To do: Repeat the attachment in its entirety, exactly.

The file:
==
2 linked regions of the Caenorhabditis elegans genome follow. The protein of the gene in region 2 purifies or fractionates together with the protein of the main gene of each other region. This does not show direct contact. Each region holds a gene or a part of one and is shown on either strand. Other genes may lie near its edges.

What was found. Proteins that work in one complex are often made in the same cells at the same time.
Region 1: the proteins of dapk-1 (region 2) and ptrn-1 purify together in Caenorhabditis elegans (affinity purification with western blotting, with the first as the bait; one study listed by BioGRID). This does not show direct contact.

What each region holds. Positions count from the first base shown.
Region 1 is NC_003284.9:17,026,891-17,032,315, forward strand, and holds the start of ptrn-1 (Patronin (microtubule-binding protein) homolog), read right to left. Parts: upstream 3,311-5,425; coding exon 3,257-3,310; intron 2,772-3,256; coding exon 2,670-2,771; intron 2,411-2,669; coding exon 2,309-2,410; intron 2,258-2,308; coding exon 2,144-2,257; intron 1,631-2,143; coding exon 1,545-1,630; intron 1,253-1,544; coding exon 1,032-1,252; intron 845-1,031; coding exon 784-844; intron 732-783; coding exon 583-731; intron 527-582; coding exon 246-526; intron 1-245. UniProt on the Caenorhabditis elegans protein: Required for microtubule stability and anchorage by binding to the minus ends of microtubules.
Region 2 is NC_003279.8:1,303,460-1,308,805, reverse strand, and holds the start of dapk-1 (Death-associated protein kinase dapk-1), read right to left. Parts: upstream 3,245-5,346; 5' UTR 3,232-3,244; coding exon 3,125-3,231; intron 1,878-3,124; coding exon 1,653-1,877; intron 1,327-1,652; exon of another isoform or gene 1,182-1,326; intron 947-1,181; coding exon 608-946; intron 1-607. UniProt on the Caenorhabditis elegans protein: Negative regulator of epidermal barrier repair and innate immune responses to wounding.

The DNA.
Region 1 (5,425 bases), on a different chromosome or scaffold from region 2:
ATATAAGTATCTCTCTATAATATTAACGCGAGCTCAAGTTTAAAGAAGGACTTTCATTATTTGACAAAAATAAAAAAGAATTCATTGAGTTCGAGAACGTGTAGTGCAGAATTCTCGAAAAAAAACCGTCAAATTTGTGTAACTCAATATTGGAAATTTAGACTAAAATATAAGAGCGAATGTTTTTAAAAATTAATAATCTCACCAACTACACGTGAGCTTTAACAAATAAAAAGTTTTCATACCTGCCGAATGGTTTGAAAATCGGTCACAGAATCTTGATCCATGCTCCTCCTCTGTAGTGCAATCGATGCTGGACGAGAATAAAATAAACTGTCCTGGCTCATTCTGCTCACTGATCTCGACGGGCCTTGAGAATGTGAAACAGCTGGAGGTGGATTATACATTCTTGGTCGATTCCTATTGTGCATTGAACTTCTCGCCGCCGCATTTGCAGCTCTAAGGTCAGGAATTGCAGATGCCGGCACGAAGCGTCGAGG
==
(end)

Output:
2 linked regions of the Caenorhabditis elegans genome follow. The protein of the gene in region 2 purifies or fractionates together with the protein of the main gene of each other region. This does not show direct contact. Each region holds a gene or a part of one and is shown on either strand. Other genes may lie near its edges.

What was found. Proteins that work in one complex are often made in the same cells at the same time.
Region 1: the proteins of dapk-1 (region 2) and ptrn-1 purify together in Caenorhabditis elegans (affinity purification with western blotting, with the first as the bait; one study listed by BioGRID). This does not show direct contact.

What each region holds. Positions count from the first base shown.
Region 1 is NC_003284.9:17,026,891-17,032,315, forward strand, and holds the start of ptrn-1 (Patronin (microtubule-binding protein) homolog), read right to left. Parts: upstream 3,311-5,425; coding exon 3,257-3,310; intron 2,772-3,256; coding exon 2,670-2,771; intron 2,411-2,669; coding exon 2,309-2,410; intron 2,258-2,308; coding exon 2,144-2,257; intron 1,631-2,143; coding exon 1,545-1,630; intron 1,253-1,544; coding exon 1,032-1,252; intron 845-1,031; coding exon 784-844; intron 732-783; coding exon 583-731; intron 527-582; coding exon 246-526; intron 1-245. UniProt on the Caenorhabditis elegans protein: Required for microtubule stability and anchorage by binding to the minus ends of microtubules.
Region 2 is NC_003279.8:1,303,460-1,308,805, reverse strand, and holds the start of dapk-1 (Death-associated protein kinase dapk-1), read right to left. Parts: upstream 3,245-5,346; 5' UTR 3,232-3,244; coding exon 3,125-3,231; intron 1,878-3,124; coding exon 1,653-1,877; intron 1,327-1,652; exon of another isoform or gene 1,182-1,326; intron 947-1,181; coding exon 608-946; intron 1-607. UniProt on the Caenorhabditis elegans protein: Negative regulator of epidermal barrier repair and innate immune responses to wounding.

The DNA.
Region 1 (5,425 bases), on a different chromosome or scaffold from region 2:
ATATAAGTATCTCTCTATAATATTAACGCGAGCTCAAGTTTAAAGAAGGACTTTCATTATTTGACAAAAATAAAAAAGAATTCATTGAGTTCGAGAACGTGTAGTGCAGAATTCTCGAAAAAAAACCGTCAAATTTGTGTAACTCAATATTGGAAATTTAGACTAAAATATAAGAGCGAATGTTTTTAAAAATTAATAATCTCACCAACTACACGTGAGCTTTAACAAATAAAAAGTTTTCATACCTGCCGAATGGTTTGAAAATCGGTCACAGAATCTTGATCCATGCTCCTCCTCTGTAGTGCAATCGATGCTGGACGAGAATAAAATAAACTGTCCTGGCTCATTCTGCTCACTGATCTCGACGGGCCTTGAGAATGTGAAACAGCTGGAGGTGGATTATACATTCTTGGTCGATTCCTATTGTGCATTGAACTTCTCGCCGCCGCATTTGCAGCTCTAAGGTCAGGAATTGCAGATGCCGGCACGAAGCGTCGAGG